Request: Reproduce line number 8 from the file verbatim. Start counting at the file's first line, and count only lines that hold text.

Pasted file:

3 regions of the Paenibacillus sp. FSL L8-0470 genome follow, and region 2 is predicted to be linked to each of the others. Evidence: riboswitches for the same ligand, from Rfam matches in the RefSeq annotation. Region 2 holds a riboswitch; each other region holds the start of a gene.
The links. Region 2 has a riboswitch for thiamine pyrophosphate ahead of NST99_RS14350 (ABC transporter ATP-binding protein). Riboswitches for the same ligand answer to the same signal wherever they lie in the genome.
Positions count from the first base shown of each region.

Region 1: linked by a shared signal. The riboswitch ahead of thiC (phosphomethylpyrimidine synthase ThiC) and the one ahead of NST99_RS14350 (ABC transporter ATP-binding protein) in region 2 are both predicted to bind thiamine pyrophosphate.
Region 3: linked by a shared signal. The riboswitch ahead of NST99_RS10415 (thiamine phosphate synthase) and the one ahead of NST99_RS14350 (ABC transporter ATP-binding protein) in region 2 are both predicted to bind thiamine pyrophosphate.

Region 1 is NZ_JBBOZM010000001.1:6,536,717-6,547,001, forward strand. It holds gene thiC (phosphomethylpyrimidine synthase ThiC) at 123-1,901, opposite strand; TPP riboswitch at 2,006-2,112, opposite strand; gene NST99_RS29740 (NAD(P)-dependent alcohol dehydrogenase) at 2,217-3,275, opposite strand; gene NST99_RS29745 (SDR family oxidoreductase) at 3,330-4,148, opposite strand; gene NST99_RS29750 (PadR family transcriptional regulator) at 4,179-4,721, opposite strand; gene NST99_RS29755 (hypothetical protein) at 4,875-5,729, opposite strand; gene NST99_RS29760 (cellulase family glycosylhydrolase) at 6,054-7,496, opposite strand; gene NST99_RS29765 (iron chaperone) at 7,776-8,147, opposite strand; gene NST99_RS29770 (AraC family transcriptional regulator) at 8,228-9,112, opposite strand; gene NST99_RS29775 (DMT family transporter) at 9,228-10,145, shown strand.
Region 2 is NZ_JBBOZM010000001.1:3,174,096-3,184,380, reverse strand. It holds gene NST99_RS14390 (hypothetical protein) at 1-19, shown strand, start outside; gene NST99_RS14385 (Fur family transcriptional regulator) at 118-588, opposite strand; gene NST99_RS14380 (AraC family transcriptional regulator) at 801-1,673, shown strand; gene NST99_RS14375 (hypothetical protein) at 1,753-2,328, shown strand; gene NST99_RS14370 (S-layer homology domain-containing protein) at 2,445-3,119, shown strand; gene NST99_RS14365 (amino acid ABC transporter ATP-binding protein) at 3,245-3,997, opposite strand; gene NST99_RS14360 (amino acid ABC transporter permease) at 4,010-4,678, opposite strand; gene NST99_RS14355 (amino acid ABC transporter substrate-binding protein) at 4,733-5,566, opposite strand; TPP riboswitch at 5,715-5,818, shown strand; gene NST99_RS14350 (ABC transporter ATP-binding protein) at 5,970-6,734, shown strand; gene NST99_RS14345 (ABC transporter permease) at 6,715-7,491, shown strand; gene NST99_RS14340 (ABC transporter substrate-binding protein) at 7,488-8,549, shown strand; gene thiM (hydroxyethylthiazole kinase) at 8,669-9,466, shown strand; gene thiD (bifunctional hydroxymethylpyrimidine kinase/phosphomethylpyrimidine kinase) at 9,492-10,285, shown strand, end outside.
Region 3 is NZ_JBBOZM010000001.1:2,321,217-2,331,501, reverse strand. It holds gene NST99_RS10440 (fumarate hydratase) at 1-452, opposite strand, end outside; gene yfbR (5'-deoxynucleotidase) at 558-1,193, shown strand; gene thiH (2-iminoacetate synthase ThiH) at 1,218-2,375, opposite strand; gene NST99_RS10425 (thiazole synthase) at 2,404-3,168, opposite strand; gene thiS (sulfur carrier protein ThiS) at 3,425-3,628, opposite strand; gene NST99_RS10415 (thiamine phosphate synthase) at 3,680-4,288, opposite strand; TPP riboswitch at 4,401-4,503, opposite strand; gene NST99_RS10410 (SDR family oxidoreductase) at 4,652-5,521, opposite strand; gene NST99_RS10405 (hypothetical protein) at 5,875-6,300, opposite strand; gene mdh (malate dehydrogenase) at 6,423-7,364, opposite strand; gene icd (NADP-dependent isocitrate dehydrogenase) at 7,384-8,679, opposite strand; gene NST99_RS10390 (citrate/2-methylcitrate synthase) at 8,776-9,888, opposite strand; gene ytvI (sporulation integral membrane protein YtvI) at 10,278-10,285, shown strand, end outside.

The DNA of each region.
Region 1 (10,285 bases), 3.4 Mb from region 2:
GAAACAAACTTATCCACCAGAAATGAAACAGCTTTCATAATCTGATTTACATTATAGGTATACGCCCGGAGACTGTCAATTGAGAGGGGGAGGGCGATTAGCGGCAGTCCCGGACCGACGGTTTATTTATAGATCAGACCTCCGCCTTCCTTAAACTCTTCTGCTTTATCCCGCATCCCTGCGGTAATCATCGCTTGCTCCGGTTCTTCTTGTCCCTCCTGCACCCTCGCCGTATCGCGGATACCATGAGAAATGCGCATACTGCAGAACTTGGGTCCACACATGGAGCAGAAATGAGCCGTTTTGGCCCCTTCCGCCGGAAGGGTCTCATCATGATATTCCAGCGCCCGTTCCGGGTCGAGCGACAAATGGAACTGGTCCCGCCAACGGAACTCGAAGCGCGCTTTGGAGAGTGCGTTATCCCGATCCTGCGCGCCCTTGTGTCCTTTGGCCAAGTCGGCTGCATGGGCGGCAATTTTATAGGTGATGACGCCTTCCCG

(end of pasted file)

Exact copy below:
Region 3 is NZ_JBBOZM010000001.1:2,321,217-2,331,501, reverse strand. It holds gene NST99_RS10440 (fumarate hydratase) at 1-452, opposite strand, end outside; gene yfbR (5'-deoxynucleotidase) at 558-1,193, shown strand; gene thiH (2-iminoacetate synthase ThiH) at 1,218-2,375, opposite strand; gene NST99_RS10425 (thiazole synthase) at 2,404-3,168, opposite strand; gene thiS (sulfur carrier protein ThiS) at 3,425-3,628, opposite strand; gene NST99_RS10415 (thiamine phosphate synthase) at 3,680-4,288, opposite strand; TPP riboswitch at 4,401-4,503, opposite strand; gene NST99_RS10410 (SDR family oxidoreductase) at 4,652-5,521, opposite strand; gene NST99_RS10405 (hypothetical protein) at 5,875-6,300, opposite strand; gene mdh (malate dehydrogenase) at 6,423-7,364, opposite strand; gene icd (NADP-dependent isocitrate dehydrogenase) at 7,384-8,679, opposite strand; gene NST99_RS10390 (citrate/2-methylcitrate synthase) at 8,776-9,888, opposite strand; gene ytvI (sporulation integral membrane protein YtvI) at 10,278-10,285, shown strand, end outside.